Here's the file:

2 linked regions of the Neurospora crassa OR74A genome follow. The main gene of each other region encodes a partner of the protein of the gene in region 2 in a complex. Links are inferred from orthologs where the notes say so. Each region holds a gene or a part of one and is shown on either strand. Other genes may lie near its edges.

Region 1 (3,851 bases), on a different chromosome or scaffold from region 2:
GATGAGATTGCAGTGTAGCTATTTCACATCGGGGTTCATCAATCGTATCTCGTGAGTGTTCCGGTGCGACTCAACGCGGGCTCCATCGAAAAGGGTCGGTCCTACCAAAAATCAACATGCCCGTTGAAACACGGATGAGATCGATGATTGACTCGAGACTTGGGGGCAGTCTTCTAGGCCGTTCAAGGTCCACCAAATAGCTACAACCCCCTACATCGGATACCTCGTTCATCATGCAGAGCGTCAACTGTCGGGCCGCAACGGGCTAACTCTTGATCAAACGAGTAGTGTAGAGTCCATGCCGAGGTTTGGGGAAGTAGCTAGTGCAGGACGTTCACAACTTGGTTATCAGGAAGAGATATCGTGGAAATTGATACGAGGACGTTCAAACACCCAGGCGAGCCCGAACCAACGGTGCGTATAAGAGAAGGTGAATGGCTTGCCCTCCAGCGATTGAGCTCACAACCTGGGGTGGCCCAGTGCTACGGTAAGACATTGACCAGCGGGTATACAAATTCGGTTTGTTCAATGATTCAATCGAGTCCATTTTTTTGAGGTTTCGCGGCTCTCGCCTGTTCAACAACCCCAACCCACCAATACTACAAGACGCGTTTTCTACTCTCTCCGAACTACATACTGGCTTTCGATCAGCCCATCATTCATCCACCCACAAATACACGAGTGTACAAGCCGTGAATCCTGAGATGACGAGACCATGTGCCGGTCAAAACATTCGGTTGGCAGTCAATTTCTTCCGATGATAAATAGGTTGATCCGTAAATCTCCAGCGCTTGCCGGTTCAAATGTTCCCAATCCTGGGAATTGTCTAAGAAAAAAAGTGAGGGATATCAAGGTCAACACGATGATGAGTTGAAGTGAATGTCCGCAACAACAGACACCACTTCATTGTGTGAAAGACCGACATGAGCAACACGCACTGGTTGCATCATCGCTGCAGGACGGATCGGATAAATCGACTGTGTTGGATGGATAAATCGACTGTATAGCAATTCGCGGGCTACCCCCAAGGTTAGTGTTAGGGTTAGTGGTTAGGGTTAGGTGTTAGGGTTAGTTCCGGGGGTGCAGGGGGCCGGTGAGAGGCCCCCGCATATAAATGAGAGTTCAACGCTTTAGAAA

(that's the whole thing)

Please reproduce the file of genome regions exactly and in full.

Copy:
2 linked regions of the Neurospora crassa OR74A genome follow. The main gene of each other region encodes a partner of the protein of the gene in region 2 in a complex. Links are inferred from orthologs where the notes say so. Each region holds a gene or a part of one and is shown on either strand. Other genes may lie near its edges.

Region 1 (3,851 bases), on a different chromosome or scaffold from region 2:
GATGAGATTGCAGTGTAGCTATTTCACATCGGGGTTCATCAATCGTATCTCGTGAGTGTTCCGGTGCGACTCAACGCGGGCTCCATCGAAAAGGGTCGGTCCTACCAAAAATCAACATGCCCGTTGAAACACGGATGAGATCGATGATTGACTCGAGACTTGGGGGCAGTCTTCTAGGCCGTTCAAGGTCCACCAAATAGCTACAACCCCCTACATCGGATACCTCGTTCATCATGCAGAGCGTCAACTGTCGGGCCGCAACGGGCTAACTCTTGATCAAACGAGTAGTGTAGAGTCCATGCCGAGGTTTGGGGAAGTAGCTAGTGCAGGACGTTCACAACTTGGTTATCAGGAAGAGATATCGTGGAAATTGATACGAGGACGTTCAAACACCCAGGCGAGCCCGAACCAACGGTGCGTATAAGAGAAGGTGAATGGCTTGCCCTCCAGCGATTGAGCTCACAACCTGGGGTGGCCCAGTGCTACGGTAAGACATTGACCAGCGGGTATACAAATTCGGTTTGTTCAATGATTCAATCGAGTCCATTTTTTTGAGGTTTCGCGGCTCTCGCCTGTTCAACAACCCCAACCCACCAATACTACAAGACGCGTTTTCTACTCTCTCCGAACTACATACTGGCTTTCGATCAGCCCATCATTCATCCACCCACAAATACACGAGTGTACAAGCCGTGAATCCTGAGATGACGAGACCATGTGCCGGTCAAAACATTCGGTTGGCAGTCAATTTCTTCCGATGATAAATAGGTTGATCCGTAAATCTCCAGCGCTTGCCGGTTCAAATGTTCCCAATCCTGGGAATTGTCTAAGAAAAAAAGTGAGGGATATCAAGGTCAACACGATGATGAGTTGAAGTGAATGTCCGCAACAACAGACACCACTTCATTGTGTGAAAGACCGACATGAGCAACACGCACTGGTTGCATCATCGCTGCAGGACGGATCGGATAAATCGACTGTGTTGGATGGATAAATCGACTGTATAGCAATTCGCGGGCTACCCCCAAGGTTAGTGTTAGGGTTAGTGGTTAGGGTTAGGTGTTAGGGTTAGTTCCGGGGGTGCAGGGGGCCGGTGAGAGGCCCCCGCATATAAATGAGAGTTCAACGCTTTAGAAA